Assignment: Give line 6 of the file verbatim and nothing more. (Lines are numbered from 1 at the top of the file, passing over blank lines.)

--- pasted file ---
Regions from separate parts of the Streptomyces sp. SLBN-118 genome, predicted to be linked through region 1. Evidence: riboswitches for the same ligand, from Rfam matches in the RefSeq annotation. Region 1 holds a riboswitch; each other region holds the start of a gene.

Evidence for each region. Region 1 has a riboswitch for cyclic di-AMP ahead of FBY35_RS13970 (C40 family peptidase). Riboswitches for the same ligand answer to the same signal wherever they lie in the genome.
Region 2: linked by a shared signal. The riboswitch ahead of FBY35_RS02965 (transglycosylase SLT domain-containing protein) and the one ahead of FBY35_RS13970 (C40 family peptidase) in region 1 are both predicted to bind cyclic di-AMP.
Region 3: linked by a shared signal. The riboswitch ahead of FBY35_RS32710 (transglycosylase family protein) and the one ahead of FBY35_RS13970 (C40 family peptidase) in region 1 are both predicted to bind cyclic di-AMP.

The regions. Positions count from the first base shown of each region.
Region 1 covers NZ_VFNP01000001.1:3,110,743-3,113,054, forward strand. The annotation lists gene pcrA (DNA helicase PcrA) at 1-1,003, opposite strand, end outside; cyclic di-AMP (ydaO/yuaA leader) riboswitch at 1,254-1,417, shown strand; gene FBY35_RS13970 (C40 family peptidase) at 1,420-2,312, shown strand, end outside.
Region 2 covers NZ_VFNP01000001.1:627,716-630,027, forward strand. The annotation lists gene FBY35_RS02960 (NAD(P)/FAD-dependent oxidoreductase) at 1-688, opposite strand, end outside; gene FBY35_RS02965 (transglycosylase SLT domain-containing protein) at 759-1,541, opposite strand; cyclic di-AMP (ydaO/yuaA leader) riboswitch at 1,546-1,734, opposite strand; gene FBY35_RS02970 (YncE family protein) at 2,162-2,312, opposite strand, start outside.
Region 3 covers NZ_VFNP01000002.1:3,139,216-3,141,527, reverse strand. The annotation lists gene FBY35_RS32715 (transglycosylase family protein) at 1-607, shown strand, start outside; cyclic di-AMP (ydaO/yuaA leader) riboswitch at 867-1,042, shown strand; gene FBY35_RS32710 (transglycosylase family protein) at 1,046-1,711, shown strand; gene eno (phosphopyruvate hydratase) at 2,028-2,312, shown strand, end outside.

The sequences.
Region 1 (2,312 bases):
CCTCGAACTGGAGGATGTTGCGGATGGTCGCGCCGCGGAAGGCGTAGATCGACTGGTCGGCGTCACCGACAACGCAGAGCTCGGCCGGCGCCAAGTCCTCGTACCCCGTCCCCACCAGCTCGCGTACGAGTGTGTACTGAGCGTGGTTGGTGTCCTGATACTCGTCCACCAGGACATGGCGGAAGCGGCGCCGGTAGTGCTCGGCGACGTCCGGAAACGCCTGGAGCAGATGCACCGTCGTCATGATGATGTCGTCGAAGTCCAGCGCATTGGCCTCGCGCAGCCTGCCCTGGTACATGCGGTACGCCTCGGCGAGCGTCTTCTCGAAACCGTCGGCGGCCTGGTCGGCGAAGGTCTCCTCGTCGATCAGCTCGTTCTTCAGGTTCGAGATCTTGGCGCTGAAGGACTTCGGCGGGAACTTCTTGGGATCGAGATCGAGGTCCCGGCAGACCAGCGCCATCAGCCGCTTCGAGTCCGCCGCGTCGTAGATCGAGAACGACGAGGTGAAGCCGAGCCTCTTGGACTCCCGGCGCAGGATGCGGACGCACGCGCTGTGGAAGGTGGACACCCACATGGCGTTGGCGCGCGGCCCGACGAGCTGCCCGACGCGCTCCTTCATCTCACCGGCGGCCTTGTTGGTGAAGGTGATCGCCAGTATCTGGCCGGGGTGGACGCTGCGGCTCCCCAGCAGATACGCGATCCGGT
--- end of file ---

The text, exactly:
Region 1 covers NZ_VFNP01000001.1:3,110,743-3,113,054, forward strand. The annotation lists gene pcrA (DNA helicase PcrA) at 1-1,003, opposite strand, end outside; cyclic di-AMP (ydaO/yuaA leader) riboswitch at 1,254-1,417, shown strand; gene FBY35_RS13970 (C40 family peptidase) at 1,420-2,312, shown strand, end outside.